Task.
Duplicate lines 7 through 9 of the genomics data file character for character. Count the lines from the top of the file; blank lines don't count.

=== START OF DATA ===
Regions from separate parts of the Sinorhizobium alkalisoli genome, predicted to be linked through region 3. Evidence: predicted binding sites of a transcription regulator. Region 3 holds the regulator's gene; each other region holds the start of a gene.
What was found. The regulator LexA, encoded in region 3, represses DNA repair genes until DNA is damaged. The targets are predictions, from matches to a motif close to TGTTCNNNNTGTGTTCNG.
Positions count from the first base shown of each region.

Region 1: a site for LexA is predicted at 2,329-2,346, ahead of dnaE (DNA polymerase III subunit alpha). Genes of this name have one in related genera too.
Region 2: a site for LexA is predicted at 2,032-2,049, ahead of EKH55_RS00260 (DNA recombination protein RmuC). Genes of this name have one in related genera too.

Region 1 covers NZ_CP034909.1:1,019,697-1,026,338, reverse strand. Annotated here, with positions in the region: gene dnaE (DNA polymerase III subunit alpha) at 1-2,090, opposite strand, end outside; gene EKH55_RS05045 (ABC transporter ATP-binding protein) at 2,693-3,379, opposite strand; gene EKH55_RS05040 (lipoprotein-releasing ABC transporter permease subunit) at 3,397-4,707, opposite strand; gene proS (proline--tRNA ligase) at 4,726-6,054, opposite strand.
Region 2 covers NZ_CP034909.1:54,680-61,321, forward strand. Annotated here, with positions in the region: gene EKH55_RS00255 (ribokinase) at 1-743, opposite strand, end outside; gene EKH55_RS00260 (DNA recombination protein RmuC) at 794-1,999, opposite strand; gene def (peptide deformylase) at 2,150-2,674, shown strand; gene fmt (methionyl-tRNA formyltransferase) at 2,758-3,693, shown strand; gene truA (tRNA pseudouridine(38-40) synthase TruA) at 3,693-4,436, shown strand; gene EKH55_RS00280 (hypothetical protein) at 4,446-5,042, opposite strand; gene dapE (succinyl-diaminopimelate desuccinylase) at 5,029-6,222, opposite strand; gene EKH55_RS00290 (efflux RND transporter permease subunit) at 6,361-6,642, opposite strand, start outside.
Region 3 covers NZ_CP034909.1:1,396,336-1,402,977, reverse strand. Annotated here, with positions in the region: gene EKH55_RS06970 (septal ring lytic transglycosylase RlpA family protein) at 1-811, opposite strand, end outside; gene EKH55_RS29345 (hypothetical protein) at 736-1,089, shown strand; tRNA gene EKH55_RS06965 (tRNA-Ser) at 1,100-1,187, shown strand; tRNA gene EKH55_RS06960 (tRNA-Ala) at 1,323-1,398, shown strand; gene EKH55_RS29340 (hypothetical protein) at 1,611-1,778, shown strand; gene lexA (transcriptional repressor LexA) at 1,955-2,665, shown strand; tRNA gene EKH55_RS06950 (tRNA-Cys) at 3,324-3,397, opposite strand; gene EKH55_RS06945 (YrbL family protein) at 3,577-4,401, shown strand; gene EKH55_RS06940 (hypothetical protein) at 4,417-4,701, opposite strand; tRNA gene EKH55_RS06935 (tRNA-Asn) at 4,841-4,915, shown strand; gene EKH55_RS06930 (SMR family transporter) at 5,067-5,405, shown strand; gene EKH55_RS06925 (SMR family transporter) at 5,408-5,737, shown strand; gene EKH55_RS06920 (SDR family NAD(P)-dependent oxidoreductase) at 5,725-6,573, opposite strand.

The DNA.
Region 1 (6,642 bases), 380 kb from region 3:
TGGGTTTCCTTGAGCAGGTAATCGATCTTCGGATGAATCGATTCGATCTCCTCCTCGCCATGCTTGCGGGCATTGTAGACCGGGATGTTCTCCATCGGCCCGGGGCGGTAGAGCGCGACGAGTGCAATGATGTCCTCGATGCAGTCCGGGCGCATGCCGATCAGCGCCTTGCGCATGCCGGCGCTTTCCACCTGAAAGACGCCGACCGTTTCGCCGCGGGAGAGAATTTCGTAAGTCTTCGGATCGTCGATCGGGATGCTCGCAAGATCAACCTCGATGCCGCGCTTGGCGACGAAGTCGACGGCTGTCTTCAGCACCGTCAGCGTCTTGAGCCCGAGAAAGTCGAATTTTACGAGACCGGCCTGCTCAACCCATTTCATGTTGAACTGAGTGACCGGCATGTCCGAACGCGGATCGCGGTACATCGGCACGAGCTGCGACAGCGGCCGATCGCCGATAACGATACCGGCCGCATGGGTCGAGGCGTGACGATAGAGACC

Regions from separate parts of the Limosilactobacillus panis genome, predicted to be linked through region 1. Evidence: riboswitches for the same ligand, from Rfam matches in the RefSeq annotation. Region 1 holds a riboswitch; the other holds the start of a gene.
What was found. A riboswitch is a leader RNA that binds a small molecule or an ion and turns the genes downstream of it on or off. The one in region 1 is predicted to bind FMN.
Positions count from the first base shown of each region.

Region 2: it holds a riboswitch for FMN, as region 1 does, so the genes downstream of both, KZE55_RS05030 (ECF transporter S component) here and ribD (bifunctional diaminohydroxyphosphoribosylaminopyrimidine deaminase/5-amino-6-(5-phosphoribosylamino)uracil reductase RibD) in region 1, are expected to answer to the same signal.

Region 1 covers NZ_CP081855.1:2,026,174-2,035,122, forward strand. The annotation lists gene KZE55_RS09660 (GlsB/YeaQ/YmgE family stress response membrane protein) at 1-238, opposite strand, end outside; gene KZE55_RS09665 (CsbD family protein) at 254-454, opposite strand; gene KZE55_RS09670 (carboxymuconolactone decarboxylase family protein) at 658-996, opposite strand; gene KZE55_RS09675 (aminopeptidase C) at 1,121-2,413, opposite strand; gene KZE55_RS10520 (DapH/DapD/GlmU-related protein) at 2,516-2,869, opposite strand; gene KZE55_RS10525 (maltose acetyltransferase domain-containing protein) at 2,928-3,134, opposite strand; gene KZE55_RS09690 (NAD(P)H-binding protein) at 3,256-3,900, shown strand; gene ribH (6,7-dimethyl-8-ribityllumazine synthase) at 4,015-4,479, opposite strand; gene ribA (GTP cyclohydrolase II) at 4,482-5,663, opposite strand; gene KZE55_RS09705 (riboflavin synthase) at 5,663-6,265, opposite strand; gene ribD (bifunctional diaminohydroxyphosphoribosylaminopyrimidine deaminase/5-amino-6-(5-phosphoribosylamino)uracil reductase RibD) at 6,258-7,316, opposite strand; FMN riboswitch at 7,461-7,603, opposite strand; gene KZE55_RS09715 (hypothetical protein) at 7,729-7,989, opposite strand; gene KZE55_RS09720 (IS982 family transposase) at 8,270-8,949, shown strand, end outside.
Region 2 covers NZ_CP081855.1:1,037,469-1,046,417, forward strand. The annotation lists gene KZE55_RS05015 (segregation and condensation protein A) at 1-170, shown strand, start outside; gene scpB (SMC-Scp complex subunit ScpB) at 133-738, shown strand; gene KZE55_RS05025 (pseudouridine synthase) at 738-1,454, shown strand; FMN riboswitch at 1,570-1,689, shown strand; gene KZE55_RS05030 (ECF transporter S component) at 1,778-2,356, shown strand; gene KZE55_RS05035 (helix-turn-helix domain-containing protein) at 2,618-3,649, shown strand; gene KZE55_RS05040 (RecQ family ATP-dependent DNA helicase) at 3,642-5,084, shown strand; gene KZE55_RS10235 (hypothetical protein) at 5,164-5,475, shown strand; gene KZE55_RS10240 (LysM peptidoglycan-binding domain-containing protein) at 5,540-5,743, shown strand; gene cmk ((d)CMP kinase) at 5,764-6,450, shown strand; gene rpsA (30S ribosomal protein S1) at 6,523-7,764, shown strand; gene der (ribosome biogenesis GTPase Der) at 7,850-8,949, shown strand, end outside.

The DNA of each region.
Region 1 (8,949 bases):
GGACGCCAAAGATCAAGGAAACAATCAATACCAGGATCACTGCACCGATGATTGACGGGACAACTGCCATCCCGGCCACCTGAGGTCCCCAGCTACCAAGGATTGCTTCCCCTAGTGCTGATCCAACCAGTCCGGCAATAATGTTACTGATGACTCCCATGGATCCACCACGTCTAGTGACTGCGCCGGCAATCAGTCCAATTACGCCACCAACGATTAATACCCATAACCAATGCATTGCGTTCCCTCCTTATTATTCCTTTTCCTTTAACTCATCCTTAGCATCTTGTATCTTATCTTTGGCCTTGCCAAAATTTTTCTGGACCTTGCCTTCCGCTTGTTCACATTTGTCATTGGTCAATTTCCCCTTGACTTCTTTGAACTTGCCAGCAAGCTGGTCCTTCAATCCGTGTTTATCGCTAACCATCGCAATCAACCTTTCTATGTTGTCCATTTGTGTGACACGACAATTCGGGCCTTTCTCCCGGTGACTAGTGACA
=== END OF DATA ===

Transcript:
Region 2 covers NZ_CP034909.1:54,680-61,321, forward strand. Annotated here, with positions in the region: gene EKH55_RS00255 (ribokinase) at 1-743, opposite strand, end outside; gene EKH55_RS00260 (DNA recombination protein RmuC) at 794-1,999, opposite strand; gene def (peptide deformylase) at 2,150-2,674, shown strand; gene fmt (methionyl-tRNA formyltransferase) at 2,758-3,693, shown strand; gene truA (tRNA pseudouridine(38-40) synthase TruA) at 3,693-4,436, shown strand; gene EKH55_RS00280 (hypothetical protein) at 4,446-5,042, opposite strand; gene dapE (succinyl-diaminopimelate desuccinylase) at 5,029-6,222, opposite strand; gene EKH55_RS00290 (efflux RND transporter permease subunit) at 6,361-6,642, opposite strand, start outside.
Region 3 covers NZ_CP034909.1:1,396,336-1,402,977, reverse strand. Annotated here, with positions in the region: gene EKH55_RS06970 (septal ring lytic transglycosylase RlpA family protein) at 1-811, opposite strand, end outside; gene EKH55_RS29345 (hypothetical protein) at 736-1,089, shown strand; tRNA gene EKH55_RS06965 (tRNA-Ser) at 1,100-1,187, shown strand; tRNA gene EKH55_RS06960 (tRNA-Ala) at 1,323-1,398, shown strand; gene EKH55_RS29340 (hypothetical protein) at 1,611-1,778, shown strand; gene lexA (transcriptional repressor LexA) at 1,955-2,665, shown strand; tRNA gene EKH55_RS06950 (tRNA-Cys) at 3,324-3,397, opposite strand; gene EKH55_RS06945 (YrbL family protein) at 3,577-4,401, shown strand; gene EKH55_RS06940 (hypothetical protein) at 4,417-4,701, opposite strand; tRNA gene EKH55_RS06935 (tRNA-Asn) at 4,841-4,915, shown strand; gene EKH55_RS06930 (SMR family transporter) at 5,067-5,405, shown strand; gene EKH55_RS06925 (SMR family transporter) at 5,408-5,737, shown strand; gene EKH55_RS06920 (SDR family NAD(P)-dependent oxidoreductase) at 5,725-6,573, opposite strand.

The DNA.